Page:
Cyber Concepts - Categorizing Malicious Code Attacks

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Introducing the Cyber Concepts Series

The articles in this series are intended to be conceptual expositions on technical topics. Engineers and uber security analysts likely prefer far more nuanced details. The non-technical person will find these articles a bit of a stretch, straddling the fence between ‘too simple’ and ‘too much’. The ultimate purpose of this series is to provide readers reluctantly drawn into cybersecurity matters with enough building blocks to understand where things fit in the big picture and how the dots are connected. Articles will sacrifice ‘detailed perfection’ in favor of ‘good enough’ clarity. Of course, such things are subjective.


These Categories will Help Simplify Endpoint Security Product Evaluation

The terms, names, and jargon cumulatively found reading cybersecurity articles even confuse and befuddles the people that write them. For years, anti-malware vendors and researchers have gained 15 minutes of fame after naming a malware family or variant they discovered and analyzed.  Now, there are zillions of them. The omnipresent keyword chaos literally complicates endpoint security.

The figure below categorizes the zillions down to four fairly mutually exclusive methods of malicious code methods of attack on enterprise interests.

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Why use the Term “Malicious Code”?

After years of the industry referring to virus, worms, etc., it finally lumped them all together as “Malware”. Typically, it was the “Malware” that did all the bad stuff on the endpoints. Well, adversaries have been accomplishing their goals on enterprise endpoints without installing malware on them.

What are Non-Malware Attacks?

Quite simply, these attack use the legitimate applications and utilities on our enterprise endpoints against us. This includes but is not limited to: Visual Basic Application (VBA), PowerShell, Windows Management Instrumentation (WMI), JavaScript, and so very much more. These methods most often begin as part of a weaponized document. Sometimes these methods are used in the middle to late stages after a more traditional method. That is because non-malware methods beguile most cybersecurity products.

Application Exploit Attacks, the Traditional Approach

People wrote the applications and components of applications on our enterprise endpoints. They make programming mistakes. If there’s justice, some of these people will eventually wind up in hell. Some of these programming mistakes can theoretically be manipulated by third parties to seize control. We call these mistakes software vulnerabilities. When someone figures out how to actually do this, we call it an application exploit. Basically, the adversary delivers a file or blob to a target with the software vulnerability. After the application ingests the blog, there are enough malicious instructions loaded into the application that the remote attacker has effectively hijacked or partially hijacked the application.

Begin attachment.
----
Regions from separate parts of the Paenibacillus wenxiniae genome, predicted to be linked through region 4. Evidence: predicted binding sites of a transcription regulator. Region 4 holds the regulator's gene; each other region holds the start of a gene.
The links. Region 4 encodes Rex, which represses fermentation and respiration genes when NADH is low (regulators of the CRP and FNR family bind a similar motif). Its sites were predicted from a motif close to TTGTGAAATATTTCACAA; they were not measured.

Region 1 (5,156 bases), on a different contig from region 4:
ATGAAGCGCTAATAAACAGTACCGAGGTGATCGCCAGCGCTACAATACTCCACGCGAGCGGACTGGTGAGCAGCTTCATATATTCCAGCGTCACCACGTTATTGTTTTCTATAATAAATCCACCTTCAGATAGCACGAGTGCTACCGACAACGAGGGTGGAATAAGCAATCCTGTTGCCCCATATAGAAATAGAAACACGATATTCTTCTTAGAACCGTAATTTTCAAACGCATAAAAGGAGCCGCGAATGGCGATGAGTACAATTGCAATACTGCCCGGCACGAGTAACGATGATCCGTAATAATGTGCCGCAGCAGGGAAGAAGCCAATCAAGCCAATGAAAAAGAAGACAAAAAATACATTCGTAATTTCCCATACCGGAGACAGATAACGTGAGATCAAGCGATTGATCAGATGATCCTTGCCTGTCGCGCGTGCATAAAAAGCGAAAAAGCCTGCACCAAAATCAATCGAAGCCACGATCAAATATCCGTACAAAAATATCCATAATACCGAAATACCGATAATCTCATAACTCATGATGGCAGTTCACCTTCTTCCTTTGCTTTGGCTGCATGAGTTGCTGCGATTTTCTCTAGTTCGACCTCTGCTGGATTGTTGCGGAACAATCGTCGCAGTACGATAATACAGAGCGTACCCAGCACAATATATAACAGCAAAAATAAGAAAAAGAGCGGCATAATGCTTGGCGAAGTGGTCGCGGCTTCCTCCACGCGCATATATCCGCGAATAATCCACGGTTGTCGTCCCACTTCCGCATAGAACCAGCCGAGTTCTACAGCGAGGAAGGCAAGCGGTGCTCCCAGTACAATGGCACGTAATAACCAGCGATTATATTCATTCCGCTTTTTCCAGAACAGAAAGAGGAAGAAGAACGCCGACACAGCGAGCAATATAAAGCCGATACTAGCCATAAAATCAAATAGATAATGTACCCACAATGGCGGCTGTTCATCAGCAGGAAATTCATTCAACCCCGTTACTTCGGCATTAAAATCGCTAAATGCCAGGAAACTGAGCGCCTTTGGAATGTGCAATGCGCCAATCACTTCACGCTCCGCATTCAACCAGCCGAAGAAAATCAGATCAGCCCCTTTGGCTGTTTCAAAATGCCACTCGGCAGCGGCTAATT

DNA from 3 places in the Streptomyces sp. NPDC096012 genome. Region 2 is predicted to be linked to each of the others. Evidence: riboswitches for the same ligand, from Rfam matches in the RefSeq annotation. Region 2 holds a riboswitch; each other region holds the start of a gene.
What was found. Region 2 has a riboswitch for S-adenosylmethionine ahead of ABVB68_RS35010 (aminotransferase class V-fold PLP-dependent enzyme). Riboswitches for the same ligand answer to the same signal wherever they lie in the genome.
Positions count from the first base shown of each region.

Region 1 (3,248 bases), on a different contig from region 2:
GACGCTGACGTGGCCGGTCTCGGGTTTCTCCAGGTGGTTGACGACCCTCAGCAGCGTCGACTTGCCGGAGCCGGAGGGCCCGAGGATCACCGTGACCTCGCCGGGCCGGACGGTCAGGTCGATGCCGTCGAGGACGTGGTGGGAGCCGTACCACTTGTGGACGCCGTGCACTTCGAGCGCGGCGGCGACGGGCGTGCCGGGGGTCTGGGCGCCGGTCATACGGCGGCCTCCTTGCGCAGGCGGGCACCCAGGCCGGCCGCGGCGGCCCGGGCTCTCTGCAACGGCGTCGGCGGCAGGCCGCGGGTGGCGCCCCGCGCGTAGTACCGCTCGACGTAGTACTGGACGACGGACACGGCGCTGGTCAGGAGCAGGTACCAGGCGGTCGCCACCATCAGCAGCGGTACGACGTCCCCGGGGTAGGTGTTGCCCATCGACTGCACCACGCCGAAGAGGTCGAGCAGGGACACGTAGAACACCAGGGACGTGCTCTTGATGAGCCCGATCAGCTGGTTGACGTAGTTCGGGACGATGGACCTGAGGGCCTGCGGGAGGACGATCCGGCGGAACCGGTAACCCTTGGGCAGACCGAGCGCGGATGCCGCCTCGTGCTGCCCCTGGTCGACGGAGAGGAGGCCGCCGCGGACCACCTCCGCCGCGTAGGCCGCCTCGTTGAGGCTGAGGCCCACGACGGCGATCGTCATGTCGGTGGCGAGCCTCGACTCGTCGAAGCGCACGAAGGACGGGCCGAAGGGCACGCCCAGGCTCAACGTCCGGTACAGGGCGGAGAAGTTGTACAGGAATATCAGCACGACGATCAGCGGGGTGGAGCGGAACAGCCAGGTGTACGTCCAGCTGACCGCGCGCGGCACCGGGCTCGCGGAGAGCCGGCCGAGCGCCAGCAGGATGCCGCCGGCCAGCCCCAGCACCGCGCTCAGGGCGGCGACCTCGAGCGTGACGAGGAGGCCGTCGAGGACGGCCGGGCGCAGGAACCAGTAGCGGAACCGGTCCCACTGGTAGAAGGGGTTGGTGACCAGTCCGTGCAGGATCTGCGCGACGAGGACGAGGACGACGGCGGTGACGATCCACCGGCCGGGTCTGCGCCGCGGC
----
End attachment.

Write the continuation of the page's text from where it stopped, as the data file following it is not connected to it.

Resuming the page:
In-Memory Methods

Much of what you know about computers is perceived and tracked via the computer’s file system. Most endpoint protection tools see little to nothing beyond the file system. They are blind to the activities that never touch the file system. These take place in the computer’s memory among the many different processes running there. This blindness attracted the adversaries to these in-memory methods.

For example, one can inject malicious code into a legitimate process such as notepad.exe, temporarily transforming it into a remotely controlled weaponized tool. Malicious code attacks do not generally begin with in-memory methods. But, application exploits and non-malware attacks increasingly use in-memory methods.

What About “Fileless” Attacks?

Different people use this term differently. It is often necessary to ask someone to clarify what they mean by the term. “Fileless” can pertain to both “Non-Malware” and “In-Memory” methods. Worse, many “Fileless” attacks aren’t actually fileless; these often involve a weaponized document at the beginning and/or an executable somewhere near the end.

Social Engineering Malicious Code Attacks

This is a small subset of social engineering attacks whose intermediate goal is to install or merely run malicious code on an enterprise endpoint. They do so without exploiting a software vulnerability. Instead, they exploit something far more difficult to patch: employees. This involves tricking them to click here and there, usually upon fake prompts that exploit fear in the employee.

How does this Taxonomy Simplify Selecting Endpoint Protection Products?

Most tools have one or more mitigations for application exploits. Many have little to nothing for in-memory methods. Some products can only mitigate non-malware attacks by completely disabling the legitimate utilities, which were originally created to deliver validated value to the enterprise. These words are the bones for hard-hitting questions to vendors. Subsequent posts here will add flesh and cartilage.